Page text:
How To Talk With Teens About Healthy Relationships by Kaiser Permanente
Teen Dating: Tips for a Healthy Relationship
Three of four teens are dating by ninth grade, and most of these relationships are fun and healthy. But for one in four teens, dating involves verbal, emotional, or physical abuse, and for 1 in 10, violence. Dating advice can keep you safe, from your first boyfriend to your last.
By Madeline R. Vann, MPH
Medically Reviewed by Pat F. Bass III, MD, MPH
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Figuring out if you're in a healthy relationship is complicated. Sometimes it's easier to know when teen dating is going wrong than when it is going right.
"We know an unhealthy relationship when we see one, so the opposite is a healthy one," explains parenting expert Judith Herrman, PhD, RN, an associate professor in the School of Nursing at the University of Delaware. "A healthy relationship is when there is an equal power relationship and it's loving, trusting, and respectful. When there are threats, there tends to be an imbalance -; whether it's power, trust, or respect."
There are some factors that may point toward an increased risk for violence in a relationship, but Herrman emphasizes that the dating advice of "trusting your gut" is ultimately the key to your safety. If you feel uncomfortable or threatened, get out of the situation immediately. If you are already the victim of violence, seek help from an adult you trust.
Teen Dating and Abuse
Why do some partners turn abusive and even violent? Here are some of the factors that increase the risk of teen dating violence:
- Generally being more aggressive
- Believing that violence is acceptable
- A history of witnessing violence
- Strong belief in gender roles
- Difficulty managing conflict
- Difficulty controlling anger
- Use of alcohol or drugs
- Hanging out with other people who are violent or abusive
The problem, Herrman says, is that girls can see all the red flags, read a ton of dating advice, and even know in their gut that something is wrong in their relationship, but still have a hard time walking away.
"Sometimes these relationships fill such huge holes in self-esteem that you have to find ways to bolster girl's self-esteem that are not relationship oriented," Herrman says. Building self-esteem involves becoming more comfortable with yourself, valuing your accomplishments, and having hope in the future. Parents, teachers, and other adults can all help you build self-esteem, but you and your friends can do it, too.
Building a Healthy Relationship
Even as you're diving into a relationship with your first boyfriend, or second, or 10th, remember that it's also important to build your self-esteem (which is essential to a healthy relationship) and build relationships other than your teen dating relationship. Here are some ideas:
- Find a mentor.Herrman, who often works with girls who are in the juvenile justice system, says that one thing they all have in common is being unable to identify any single person who inspired them. Build connections with your teachers, group leaders, coaches, and other adults. Boys & Girls Club, Girl Scouts, and Big Brother/Big Sister programs are great resources, she says.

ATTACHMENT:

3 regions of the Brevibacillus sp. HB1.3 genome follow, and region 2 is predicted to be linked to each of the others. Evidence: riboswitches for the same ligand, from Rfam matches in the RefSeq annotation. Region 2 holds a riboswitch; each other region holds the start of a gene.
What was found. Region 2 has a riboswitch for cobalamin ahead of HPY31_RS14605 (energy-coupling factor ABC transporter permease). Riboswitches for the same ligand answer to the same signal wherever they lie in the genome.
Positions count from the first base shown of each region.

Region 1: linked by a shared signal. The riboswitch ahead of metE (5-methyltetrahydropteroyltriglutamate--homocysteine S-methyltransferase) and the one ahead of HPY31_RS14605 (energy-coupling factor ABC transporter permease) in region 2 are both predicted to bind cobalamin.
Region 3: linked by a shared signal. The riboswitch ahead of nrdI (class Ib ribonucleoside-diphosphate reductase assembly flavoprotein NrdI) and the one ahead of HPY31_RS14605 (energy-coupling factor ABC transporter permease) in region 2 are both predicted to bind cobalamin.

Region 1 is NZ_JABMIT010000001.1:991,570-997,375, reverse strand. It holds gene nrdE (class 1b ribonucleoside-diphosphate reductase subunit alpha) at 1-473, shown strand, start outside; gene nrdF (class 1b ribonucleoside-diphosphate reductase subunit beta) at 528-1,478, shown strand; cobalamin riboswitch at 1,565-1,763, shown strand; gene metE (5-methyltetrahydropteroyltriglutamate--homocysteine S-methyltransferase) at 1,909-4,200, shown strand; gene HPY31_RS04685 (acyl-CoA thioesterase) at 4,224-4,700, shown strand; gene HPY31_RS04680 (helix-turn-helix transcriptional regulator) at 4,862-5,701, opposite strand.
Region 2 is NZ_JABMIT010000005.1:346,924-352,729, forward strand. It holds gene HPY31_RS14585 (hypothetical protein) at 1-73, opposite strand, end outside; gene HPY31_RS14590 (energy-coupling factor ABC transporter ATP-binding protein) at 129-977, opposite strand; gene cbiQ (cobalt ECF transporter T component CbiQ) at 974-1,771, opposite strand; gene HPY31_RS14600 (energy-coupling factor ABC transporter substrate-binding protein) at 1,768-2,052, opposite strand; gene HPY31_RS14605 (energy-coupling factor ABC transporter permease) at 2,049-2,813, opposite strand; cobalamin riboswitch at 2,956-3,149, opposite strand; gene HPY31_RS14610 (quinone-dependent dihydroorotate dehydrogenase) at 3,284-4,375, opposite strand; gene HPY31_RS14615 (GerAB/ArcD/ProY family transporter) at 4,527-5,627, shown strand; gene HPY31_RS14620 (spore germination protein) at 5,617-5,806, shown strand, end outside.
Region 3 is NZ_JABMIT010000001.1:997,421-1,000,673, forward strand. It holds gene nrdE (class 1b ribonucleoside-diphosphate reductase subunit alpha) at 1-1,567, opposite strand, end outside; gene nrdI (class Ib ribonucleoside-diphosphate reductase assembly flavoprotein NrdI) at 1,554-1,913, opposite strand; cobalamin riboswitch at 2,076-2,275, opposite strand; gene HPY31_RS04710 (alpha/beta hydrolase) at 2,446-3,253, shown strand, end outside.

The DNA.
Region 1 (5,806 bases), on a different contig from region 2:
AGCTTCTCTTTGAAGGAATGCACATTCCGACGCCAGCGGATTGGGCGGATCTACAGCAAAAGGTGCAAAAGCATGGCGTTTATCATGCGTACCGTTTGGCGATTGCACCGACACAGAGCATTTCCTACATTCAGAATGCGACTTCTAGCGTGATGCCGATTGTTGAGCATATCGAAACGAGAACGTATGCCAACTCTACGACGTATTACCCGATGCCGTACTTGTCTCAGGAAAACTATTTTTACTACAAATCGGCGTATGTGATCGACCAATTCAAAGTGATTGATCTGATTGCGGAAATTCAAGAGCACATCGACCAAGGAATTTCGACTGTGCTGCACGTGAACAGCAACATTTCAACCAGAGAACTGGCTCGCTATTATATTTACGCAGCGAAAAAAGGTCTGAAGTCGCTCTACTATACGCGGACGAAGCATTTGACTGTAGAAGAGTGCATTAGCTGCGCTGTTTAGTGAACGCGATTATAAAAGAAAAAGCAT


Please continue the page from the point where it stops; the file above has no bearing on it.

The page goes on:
- Take a drive.For whatever reason, driving somewhere in the car together often seems to open the channels of conversations between parents and children. So for once, let your Dad drive you to the mall and actually talk to him about your relationship, especially if you have concerns. (A note to parents: Herrman acknowledges that we're all busy and sometimes girls want to talk just at the moment you want to put your feet up and relax, but it's important to be available on your kids' time.)
- Write "pocket statements."It can be tough to say exactly what you need to say when your first boyfriend or firstsignificantboyfriend is putting you on the spot, threatening you, or pressuring you for sex. Practice setting the boundaries you need to feel comfortable. "You have to know yourself," Herrman says. "If you know you're ready for sex but not without a condom, it can help to practice saying exactly that, so you don't act ambivalent."
- Avoid drugs and alcohol.Substance abuse can put you at risk for violence and make it even harder to create a healthy relationship or end an unhealthy one.
- Stay involved.It can be tempting to stop hanging out with your friends or give up on hobbies or activities in order to spend time with your new boyfriend. Romantic emotions are pretty powerful, but it's important to stay involved with the relationships and activities that mattered to you before you started dating. Following your passions will keep your self-esteem up, make you more interesting to your boyfriend, and also give you a soft place to land if your relationship doesn't work out.
- Don't meet Internet "friends." Herrman says an alarming number of teens physically meet up with people they have only met online. Be careful with Internet "friends," she warns. If you really have to meet them, plan the first meeting in a group and in a public place.
- Be careful with social media.Be careful with your reputation. In the world of smartphones and sexting, it can be far too easy for something you share with your boyfriend (like a revealing photograph) to become public viewing later on.
"Adolescence is characterized by less of an ability to understand consequences," Herrman says. But with a little education and some role-playing, you should be able to explore the complex world of teen dating, have fun with someone you care about, and stay safe at the same time.
Video: Dr. Paula Cody - Teens and Healthy Relationships
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